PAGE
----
Eighty-six percent of putative Pyrenean desman faeces collected and analysed by molecular tools were confirmed to have been produced by the species. Given this high identification rate, the total number of Pyrenean desman faeces counted in each sampled site was used as a surrogate for the intensity of habitat use by the Pyrenean desman. This assumption was based on the study by Nores et al. (1998) in which the density of faeces was much higher in areas where Pyrenean desman individuals were trapped (13.3 faeces per km) compared to areas where they were not (3.3 faeces per km). The number of Pyrenean desman faeces was thus the response variable in the following statistical modelling.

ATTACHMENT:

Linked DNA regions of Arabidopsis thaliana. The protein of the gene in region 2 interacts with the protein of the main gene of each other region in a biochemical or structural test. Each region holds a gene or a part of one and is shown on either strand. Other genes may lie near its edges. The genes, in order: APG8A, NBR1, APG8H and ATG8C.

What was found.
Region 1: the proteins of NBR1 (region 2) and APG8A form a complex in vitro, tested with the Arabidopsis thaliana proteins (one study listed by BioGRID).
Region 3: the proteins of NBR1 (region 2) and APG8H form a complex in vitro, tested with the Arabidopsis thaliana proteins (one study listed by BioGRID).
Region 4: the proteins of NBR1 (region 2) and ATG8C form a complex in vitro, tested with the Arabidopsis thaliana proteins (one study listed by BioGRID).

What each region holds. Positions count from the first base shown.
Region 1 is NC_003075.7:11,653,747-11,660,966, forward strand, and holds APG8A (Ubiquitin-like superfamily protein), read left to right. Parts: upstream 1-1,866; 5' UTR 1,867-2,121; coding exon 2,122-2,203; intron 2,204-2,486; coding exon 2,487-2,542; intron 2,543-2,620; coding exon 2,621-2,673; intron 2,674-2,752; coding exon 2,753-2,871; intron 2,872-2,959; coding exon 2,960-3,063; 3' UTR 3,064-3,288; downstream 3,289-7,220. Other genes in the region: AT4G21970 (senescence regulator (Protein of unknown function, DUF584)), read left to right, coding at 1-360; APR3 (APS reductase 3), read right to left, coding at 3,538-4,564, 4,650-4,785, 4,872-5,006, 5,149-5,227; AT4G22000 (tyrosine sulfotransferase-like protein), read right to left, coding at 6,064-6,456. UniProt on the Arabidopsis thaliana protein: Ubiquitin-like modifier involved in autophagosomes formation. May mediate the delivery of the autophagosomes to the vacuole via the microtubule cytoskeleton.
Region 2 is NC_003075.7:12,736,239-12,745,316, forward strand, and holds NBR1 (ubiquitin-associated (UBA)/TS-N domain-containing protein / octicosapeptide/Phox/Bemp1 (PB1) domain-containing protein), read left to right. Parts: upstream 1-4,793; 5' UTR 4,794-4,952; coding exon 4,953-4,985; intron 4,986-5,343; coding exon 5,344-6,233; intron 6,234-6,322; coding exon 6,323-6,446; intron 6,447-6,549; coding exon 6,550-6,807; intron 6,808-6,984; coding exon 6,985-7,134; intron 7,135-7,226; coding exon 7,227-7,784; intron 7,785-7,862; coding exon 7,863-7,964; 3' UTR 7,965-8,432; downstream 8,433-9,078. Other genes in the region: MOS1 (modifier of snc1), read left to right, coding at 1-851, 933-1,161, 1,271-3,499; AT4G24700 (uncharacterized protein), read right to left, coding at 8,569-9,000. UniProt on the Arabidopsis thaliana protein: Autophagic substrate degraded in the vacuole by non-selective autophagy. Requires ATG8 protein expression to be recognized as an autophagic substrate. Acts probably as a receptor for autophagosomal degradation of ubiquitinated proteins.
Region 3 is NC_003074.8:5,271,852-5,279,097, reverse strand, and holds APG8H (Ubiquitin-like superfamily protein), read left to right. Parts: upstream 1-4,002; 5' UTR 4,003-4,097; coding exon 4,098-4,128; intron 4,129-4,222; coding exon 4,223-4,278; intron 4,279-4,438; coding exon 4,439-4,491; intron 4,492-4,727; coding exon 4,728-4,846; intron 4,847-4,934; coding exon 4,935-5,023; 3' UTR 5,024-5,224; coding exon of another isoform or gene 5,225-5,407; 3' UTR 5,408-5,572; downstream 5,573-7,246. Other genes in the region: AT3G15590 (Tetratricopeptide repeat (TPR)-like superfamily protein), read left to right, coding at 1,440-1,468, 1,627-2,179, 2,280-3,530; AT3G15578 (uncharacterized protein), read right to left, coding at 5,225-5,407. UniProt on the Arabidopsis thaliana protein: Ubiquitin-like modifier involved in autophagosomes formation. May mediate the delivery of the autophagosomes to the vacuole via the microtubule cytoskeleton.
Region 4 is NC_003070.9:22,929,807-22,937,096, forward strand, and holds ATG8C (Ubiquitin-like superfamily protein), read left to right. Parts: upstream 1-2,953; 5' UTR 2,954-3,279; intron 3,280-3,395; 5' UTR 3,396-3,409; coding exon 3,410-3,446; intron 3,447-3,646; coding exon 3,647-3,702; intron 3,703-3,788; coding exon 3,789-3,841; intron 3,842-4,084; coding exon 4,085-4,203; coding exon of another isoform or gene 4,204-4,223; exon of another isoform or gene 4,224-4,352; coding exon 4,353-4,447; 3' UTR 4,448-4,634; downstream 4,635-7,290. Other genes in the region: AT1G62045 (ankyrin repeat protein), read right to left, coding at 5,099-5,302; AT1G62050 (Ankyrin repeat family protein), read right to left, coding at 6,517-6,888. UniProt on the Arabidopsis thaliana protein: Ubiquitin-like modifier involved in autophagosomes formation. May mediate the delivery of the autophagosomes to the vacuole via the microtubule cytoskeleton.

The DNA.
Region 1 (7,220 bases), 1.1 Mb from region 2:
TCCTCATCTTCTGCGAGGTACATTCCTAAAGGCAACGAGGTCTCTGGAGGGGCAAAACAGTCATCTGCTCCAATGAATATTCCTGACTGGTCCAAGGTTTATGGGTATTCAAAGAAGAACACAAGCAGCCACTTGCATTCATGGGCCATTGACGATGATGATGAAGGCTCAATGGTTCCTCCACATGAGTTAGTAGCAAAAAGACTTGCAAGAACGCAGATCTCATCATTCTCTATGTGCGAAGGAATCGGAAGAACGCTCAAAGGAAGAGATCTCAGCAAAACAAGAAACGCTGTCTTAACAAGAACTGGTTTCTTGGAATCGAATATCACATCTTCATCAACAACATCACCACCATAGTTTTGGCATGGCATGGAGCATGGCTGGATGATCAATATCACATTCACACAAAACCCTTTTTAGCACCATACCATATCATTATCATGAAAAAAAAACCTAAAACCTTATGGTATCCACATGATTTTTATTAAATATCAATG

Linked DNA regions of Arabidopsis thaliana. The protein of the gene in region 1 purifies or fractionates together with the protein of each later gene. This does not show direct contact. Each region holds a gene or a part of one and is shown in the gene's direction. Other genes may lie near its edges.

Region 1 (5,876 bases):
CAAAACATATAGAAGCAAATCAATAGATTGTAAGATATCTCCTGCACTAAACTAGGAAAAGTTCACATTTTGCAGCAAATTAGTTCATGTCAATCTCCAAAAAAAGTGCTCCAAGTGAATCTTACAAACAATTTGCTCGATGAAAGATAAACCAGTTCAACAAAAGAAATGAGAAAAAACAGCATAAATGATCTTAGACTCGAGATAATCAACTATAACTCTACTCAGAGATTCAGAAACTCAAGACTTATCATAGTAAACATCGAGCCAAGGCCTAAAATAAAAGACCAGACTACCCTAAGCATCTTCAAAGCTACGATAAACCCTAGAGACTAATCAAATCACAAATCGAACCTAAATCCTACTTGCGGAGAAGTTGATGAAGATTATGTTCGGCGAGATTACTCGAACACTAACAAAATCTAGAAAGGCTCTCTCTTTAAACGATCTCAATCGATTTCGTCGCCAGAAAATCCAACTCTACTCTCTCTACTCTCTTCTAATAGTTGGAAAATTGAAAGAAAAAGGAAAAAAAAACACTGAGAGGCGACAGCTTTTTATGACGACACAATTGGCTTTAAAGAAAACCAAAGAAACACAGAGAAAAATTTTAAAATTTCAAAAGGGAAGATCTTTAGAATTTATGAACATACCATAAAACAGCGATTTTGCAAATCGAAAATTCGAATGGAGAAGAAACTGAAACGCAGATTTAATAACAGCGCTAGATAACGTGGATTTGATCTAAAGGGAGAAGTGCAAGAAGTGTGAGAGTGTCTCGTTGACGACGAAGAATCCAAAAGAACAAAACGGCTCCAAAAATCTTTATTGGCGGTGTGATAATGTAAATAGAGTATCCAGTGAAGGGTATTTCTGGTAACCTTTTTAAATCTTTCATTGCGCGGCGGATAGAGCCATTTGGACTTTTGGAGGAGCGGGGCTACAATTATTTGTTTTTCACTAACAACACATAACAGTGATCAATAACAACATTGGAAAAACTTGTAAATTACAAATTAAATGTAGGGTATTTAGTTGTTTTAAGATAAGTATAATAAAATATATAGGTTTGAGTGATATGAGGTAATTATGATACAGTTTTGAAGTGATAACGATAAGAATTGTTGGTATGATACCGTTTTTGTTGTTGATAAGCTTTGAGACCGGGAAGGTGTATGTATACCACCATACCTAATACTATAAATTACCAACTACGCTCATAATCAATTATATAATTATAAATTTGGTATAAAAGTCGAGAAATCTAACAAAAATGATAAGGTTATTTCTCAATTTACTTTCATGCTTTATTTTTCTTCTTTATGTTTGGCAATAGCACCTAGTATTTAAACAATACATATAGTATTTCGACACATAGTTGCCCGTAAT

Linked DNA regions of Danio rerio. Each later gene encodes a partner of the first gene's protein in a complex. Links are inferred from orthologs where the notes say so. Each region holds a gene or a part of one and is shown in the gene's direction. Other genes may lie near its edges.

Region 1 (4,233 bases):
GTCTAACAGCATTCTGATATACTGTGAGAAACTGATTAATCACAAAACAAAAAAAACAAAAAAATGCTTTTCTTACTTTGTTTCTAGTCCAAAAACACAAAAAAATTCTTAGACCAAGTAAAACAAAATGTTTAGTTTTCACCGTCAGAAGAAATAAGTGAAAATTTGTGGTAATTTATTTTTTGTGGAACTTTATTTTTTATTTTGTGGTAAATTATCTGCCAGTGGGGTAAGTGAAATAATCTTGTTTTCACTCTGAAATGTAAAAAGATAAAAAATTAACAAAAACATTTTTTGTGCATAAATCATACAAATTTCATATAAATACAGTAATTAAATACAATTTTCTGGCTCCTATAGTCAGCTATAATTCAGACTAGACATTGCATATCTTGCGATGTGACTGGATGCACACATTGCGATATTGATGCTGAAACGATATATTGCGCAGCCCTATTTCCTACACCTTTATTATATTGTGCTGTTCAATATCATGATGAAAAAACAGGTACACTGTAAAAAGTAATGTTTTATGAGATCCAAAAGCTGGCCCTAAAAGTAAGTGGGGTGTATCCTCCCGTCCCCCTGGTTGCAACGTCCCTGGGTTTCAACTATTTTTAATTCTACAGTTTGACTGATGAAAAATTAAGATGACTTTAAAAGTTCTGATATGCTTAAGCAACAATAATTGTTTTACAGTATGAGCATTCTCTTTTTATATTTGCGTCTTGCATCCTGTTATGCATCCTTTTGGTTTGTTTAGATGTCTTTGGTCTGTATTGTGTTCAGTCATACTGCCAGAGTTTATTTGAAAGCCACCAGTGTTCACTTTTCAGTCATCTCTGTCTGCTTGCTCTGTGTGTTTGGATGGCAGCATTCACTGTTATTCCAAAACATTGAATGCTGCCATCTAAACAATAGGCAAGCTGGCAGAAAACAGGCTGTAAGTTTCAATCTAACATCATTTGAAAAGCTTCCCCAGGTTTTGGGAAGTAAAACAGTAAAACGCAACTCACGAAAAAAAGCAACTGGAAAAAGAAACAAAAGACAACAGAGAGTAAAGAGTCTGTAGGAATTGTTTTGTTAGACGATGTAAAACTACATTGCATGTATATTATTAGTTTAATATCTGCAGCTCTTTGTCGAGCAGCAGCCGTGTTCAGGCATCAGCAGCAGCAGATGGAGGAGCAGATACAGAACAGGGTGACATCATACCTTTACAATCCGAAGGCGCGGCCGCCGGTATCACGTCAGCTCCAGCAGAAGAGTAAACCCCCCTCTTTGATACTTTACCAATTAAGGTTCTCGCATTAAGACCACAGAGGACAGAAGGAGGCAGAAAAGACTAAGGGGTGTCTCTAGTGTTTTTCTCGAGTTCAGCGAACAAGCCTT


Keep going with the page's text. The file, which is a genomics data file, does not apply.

Generalised linear models (GLMs) were fitted using a quasi-Poisson family distribution for errors and a log-link function as overdispersion was present in the response variable. First, six models were computed for each category of explanatory variables described above (hereafter called “models by category”, see Table 1). All models were tested for significance and their explanatory performances were compared using the proportion of explained deviance. Second, an automated model selection procedure was applied to a model including all the 20 selected abiotic and biotic variables (hereafter called “full models”). The quadratic terms of all quantitative variables were also included in models to allow non-monotonous responses. To reduce the risk of over-fitting due to the small number of observations relative to the number of explanatory variables, the maximum number of explanatory variables included in the candidate models was set to six. This number seems to be a good compromise between the number of observations, the number of explanatory variables and the required computing time. Automated model selection (Calcagno and de Mazancourt 2010) was based on the ranking of Akaike information criterion (AIC) values corrected for small sample size and overdispersed data, QAICc (Burnham and Anderson 2002). An exhaustive screening of candidate models and comparison of QAICc enabled to eliminate the least significant variables (i.e. those which did not reduce the QAICc of models). Models with ∆QAICc<2 in comparison with the model with the lowest QAICc value were retained as the best candidate models and tested for significance. The best candidate models were used to calculate the model-averaged relative importance of explanatory variables (Burnham and Anderson 2002) as the sum of Akaike models’ weights in which the variable is included, rescaled between 0 and 1. The Akaike weights and percentages of explained deviance of the best models were also used to assess models’ explanatory performance.